The Smithsonian’s National Museum of Natural History will unveil the Lion of Merelani, one of the most exquisite colored gemstones in the world, Thursday, April 20.
The glowing green gem is a tsavorite (the first "t" is silent), an exceptionally rare garnet predominantly found in a region straddling the border of Kenya and Tanzania. In 2017, an intense verdant crystal of tsavorite weighing more than 283 carats was unearthed near Merelani, an area of northern Tanzania known for its gem mines. The following year, world-renowned gem cutter Victor Tuzlukov shaped the rough stone into the vibrant Lion of Merelani, the world’s largest square-cushion cut tsavorite gem with 177 glimmering facets.
“This tsavorite is truly one of the most important colored gemstones to have been mined this decade,” said mineralogist Jeffrey Post, the museum’s curator-in-charge of gems and minerals. “A gem like this is one of Earth’s natural treasures and is an exciting addition to the National Gem Collection and to our public exhibition.”
Post and the rest of the Smithsonian’s gem-collection team examined the stone up close at the 2020 Tucson Gem and Mineral Show and were astonished by its unprecedented size and quality. According to Post, faceted tsavorites over 10 carats are rare. The Lion of Merelani tips the scale at 116.76 carats, making it more than 100 carats heavier than the National Gem Collection’s current largest tsavorite jewel.
The Lion of Merelani has shattered several records. The vivid gem is the largest precision-cut tsavorite in the world. It is also the largest tsavorite gem ever cut in the United States. The historic cutting process was documented from start to finish for the world to see.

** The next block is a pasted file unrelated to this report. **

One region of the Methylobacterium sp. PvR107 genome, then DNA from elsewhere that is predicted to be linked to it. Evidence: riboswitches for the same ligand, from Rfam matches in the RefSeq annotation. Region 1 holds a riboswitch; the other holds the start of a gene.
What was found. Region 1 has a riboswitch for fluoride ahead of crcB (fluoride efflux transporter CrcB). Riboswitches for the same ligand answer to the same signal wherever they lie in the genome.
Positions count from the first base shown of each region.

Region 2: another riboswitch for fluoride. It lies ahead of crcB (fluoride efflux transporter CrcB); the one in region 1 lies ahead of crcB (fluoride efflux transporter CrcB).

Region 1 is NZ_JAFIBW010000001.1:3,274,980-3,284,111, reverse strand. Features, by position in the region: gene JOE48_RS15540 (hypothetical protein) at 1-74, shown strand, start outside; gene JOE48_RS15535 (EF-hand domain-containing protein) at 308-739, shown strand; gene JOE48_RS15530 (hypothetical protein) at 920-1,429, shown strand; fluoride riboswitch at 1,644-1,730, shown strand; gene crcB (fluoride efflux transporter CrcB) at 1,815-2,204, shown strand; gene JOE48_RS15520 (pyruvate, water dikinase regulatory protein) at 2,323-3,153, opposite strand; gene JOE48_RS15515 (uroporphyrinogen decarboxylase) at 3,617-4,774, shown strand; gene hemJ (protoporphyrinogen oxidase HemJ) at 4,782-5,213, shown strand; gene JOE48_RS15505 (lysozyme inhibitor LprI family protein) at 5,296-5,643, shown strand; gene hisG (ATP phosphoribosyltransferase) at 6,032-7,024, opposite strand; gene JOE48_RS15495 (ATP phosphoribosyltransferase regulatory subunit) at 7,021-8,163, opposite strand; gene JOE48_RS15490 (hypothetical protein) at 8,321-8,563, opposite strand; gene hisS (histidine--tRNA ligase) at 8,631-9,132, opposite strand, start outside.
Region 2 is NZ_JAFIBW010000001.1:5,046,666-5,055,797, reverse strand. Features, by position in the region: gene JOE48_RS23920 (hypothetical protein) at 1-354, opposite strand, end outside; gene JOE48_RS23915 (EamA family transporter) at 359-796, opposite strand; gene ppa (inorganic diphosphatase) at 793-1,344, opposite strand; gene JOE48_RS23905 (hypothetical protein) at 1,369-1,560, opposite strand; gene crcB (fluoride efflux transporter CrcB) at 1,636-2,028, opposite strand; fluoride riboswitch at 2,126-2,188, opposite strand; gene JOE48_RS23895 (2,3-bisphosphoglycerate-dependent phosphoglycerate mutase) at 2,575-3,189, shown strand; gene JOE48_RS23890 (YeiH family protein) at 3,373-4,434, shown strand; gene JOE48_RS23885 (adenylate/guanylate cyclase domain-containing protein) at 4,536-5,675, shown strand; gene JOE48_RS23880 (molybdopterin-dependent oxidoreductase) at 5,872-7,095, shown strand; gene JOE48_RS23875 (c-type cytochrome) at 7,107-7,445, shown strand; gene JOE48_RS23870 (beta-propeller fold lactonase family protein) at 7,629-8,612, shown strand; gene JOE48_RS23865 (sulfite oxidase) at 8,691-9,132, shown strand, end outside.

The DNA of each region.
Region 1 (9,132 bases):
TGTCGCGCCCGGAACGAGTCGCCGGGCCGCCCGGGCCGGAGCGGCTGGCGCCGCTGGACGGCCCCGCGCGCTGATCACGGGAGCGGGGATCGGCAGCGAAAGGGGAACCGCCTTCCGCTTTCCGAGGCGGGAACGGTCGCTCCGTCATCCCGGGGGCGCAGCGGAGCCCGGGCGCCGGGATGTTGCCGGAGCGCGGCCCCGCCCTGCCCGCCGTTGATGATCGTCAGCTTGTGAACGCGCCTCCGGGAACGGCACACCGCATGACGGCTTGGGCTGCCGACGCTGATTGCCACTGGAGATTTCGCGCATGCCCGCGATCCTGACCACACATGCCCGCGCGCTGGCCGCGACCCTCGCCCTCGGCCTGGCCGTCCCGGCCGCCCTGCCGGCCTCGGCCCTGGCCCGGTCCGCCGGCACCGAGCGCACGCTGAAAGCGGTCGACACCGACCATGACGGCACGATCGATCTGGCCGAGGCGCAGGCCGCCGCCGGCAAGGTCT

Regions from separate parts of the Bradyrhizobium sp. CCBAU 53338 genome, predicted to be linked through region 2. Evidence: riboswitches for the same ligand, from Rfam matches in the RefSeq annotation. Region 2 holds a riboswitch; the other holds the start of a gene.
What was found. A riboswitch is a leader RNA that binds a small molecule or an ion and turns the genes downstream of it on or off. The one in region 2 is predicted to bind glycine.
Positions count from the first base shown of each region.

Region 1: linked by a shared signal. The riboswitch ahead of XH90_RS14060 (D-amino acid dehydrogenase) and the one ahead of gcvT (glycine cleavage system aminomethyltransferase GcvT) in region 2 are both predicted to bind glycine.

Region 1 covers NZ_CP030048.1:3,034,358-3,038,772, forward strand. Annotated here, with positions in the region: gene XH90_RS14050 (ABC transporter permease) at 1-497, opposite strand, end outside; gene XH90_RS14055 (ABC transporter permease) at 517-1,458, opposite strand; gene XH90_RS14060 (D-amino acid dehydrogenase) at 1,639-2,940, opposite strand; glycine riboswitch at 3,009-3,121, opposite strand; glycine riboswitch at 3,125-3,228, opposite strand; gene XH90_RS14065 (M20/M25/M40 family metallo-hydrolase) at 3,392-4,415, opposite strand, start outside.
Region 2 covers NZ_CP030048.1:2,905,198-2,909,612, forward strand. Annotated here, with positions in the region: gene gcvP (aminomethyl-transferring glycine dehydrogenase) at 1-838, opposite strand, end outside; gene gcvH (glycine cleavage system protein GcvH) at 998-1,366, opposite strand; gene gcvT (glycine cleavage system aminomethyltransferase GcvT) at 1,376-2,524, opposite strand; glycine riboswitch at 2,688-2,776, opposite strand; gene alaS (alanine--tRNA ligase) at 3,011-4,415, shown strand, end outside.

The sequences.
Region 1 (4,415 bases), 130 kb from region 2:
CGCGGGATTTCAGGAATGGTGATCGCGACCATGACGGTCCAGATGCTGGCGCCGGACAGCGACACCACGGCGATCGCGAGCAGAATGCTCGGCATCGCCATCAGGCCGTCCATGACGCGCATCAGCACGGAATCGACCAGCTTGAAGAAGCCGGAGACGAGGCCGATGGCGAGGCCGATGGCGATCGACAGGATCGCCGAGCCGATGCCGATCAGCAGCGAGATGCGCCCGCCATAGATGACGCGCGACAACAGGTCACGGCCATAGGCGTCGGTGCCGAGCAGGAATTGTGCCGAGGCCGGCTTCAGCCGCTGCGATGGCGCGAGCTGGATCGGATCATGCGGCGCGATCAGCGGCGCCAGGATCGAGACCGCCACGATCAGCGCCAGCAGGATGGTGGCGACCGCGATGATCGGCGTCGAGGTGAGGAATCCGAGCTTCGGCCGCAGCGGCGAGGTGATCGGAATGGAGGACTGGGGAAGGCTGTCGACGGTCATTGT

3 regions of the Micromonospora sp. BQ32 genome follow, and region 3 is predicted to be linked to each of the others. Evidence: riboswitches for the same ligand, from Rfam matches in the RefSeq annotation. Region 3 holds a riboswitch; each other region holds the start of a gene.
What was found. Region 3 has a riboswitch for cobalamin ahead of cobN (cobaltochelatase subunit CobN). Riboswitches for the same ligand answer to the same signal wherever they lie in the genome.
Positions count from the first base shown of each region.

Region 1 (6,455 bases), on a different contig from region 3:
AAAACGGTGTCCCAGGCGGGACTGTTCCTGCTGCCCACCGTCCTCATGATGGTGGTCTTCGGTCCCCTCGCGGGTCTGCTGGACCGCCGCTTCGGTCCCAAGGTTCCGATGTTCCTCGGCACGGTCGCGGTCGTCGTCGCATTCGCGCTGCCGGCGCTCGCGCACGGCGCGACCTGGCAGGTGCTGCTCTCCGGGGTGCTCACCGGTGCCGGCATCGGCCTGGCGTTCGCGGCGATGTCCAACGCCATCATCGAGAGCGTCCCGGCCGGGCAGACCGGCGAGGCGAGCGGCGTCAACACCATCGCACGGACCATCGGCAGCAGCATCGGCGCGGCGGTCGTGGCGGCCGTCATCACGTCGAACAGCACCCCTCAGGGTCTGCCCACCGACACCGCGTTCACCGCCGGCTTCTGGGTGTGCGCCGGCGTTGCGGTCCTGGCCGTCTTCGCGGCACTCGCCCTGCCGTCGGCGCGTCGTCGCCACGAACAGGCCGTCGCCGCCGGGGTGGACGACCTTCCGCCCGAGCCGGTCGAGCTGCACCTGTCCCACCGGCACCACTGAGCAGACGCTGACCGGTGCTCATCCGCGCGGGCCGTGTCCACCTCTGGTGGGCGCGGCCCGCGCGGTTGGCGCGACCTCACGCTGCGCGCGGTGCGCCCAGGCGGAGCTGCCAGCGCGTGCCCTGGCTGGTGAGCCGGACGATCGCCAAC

The gem is a gift to the National Gem Collection from Somewhere in the Rainbow, a privately owned gem and jewelry collection. With an emphasis on education, Somewhere in the Rainbow works with gemologists, gallery owners, museums and jewelry designers to preserve the rarity and beauty of the finest colored gems in the world. The stone is also a gift from Bruce Bridges, the CEO of the Bridges Tsavorite mining company that specializes in sustainably excavating vibrant gems in Eastern Africa. The Lion of Merelani honors his father Campbell Bridges, the famed geologist who discovered tsavorite in Tanzania in 1967.
The Lion of Merelani will join several of the National Gem Collection’s sparkling treasures in the museum’s Janet Annenberg Hooker Hall of Geology, Gems, and Minerals.
“We are confident that this great tsavorite will quickly become a visitor favorite, for its beauty and its well-documented story,” Post said. “It will be the iconic garnet in the National Gem Collection, the one that all other tsavorites will be compared to in the future.”
Members of the news media interested in attending the public unveiling April 20 are asked to contact the museum’s press office.
About the National Museum of Natural History
The National Museum of Natural History is connecting people everywhere with Earth’s unfolding story. It is one of the most visited natural history museums in the world. Opened in 1910, the museum is dedicated to maintaining and preserving the world’s most extensive collection of natural history specimens and human artifacts. The museum is open Wednesday through Sunday from 10 a.m. to 5:30 p.m. Admission is free. For more information, visit the museum on its website, blog, Facebook, Twitter and Instagram.
# # #